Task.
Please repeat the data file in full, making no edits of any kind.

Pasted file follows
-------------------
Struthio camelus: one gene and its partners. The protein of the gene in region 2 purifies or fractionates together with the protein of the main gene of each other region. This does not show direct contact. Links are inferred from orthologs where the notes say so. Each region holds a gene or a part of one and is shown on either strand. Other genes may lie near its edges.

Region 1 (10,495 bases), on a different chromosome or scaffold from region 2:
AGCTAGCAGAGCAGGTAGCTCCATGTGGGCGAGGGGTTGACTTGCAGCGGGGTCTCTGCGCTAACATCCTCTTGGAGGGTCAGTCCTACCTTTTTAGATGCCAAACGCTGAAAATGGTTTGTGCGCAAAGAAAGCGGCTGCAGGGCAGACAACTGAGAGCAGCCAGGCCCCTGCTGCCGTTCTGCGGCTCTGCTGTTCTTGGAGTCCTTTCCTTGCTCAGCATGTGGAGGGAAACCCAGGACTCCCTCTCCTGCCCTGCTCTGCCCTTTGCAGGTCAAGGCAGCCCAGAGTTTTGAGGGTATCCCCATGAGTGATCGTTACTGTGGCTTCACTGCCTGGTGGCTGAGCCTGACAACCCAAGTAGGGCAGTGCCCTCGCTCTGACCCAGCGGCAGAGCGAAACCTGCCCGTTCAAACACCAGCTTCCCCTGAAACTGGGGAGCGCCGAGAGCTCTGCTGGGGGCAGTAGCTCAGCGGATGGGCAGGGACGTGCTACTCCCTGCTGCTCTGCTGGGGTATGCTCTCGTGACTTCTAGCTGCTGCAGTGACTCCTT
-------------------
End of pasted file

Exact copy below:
Struthio camelus: one gene and its partners. The protein of the gene in region 2 purifies or fractionates together with the protein of the main gene of each other region. This does not show direct contact. Links are inferred from orthologs where the notes say so. Each region holds a gene or a part of one and is shown on either strand. Other genes may lie near its edges.

Region 1 (10,495 bases), on a different chromosome or scaffold from region 2:
AGCTAGCAGAGCAGGTAGCTCCATGTGGGCGAGGGGTTGACTTGCAGCGGGGTCTCTGCGCTAACATCCTCTTGGAGGGTCAGTCCTACCTTTTTAGATGCCAAACGCTGAAAATGGTTTGTGCGCAAAGAAAGCGGCTGCAGGGCAGACAACTGAGAGCAGCCAGGCCCCTGCTGCCGTTCTGCGGCTCTGCTGTTCTTGGAGTCCTTTCCTTGCTCAGCATGTGGAGGGAAACCCAGGACTCCCTCTCCTGCCCTGCTCTGCCCTTTGCAGGTCAAGGCAGCCCAGAGTTTTGAGGGTATCCCCATGAGTGATCGTTACTGTGGCTTCACTGCCTGGTGGCTGAGCCTGACAACCCAAGTAGGGCAGTGCCCTCGCTCTGACCCAGCGGCAGAGCGAAACCTGCCCGTTCAAACACCAGCTTCCCCTGAAACTGGGGAGCGCCGAGAGCTCTGCTGGGGGCAGTAGCTCAGCGGATGGGCAGGGACGTGCTACTCCCTGCTGCTCTGCTGGGGTATGCTCTCGTGACTTCTAGCTGCTGCAGTGACTCCTT